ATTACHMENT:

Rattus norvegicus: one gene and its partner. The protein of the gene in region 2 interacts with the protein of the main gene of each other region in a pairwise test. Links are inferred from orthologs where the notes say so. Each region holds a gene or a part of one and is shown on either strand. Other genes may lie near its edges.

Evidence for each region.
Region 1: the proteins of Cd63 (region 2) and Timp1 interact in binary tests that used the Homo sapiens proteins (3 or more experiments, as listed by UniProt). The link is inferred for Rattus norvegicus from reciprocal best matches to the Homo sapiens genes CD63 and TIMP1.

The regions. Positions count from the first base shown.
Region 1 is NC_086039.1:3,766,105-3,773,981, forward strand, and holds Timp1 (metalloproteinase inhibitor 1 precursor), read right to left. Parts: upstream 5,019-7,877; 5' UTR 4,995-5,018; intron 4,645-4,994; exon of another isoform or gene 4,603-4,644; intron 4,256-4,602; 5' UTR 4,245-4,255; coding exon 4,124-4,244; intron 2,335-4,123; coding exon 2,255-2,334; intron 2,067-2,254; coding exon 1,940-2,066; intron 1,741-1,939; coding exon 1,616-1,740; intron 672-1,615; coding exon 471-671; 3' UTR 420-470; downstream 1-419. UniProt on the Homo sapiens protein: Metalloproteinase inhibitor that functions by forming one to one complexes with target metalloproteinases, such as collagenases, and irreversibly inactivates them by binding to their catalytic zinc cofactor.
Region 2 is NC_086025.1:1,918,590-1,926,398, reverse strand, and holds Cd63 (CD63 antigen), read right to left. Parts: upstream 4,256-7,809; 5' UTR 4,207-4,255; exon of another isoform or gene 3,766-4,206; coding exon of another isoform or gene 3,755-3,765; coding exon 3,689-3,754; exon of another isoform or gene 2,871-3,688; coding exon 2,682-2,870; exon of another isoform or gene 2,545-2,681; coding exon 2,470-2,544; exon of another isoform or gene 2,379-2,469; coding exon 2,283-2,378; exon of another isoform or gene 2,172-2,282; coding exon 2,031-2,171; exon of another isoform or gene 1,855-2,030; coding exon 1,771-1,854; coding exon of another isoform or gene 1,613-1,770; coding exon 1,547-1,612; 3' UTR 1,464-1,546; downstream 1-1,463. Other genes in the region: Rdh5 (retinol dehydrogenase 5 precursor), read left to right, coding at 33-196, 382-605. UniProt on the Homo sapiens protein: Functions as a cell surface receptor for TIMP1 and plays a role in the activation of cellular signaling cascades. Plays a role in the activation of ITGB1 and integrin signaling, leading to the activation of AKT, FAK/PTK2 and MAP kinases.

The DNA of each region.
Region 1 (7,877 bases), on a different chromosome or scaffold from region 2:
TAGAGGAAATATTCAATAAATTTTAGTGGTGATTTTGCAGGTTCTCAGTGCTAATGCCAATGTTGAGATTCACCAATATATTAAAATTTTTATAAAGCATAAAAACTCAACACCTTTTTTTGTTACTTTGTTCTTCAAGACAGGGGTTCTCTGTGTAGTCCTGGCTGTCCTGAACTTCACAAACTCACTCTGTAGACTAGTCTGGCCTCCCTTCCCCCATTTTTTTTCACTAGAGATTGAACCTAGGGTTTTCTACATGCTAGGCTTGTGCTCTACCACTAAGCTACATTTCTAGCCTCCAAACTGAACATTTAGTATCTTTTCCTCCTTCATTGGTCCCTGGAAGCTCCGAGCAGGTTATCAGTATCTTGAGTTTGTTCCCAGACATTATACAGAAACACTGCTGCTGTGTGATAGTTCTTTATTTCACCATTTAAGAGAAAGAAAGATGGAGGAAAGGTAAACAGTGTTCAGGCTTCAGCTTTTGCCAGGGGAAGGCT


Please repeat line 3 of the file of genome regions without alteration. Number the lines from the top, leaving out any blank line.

Region 1: the proteins of Cd63 (region 2) and Timp1 interact in binary tests that used the Homo sapiens proteins (3 or more experiments, as listed by UniProt). The link is inferred for Rattus norvegicus from reciprocal best matches to the Homo sapiens genes CD63 and TIMP1.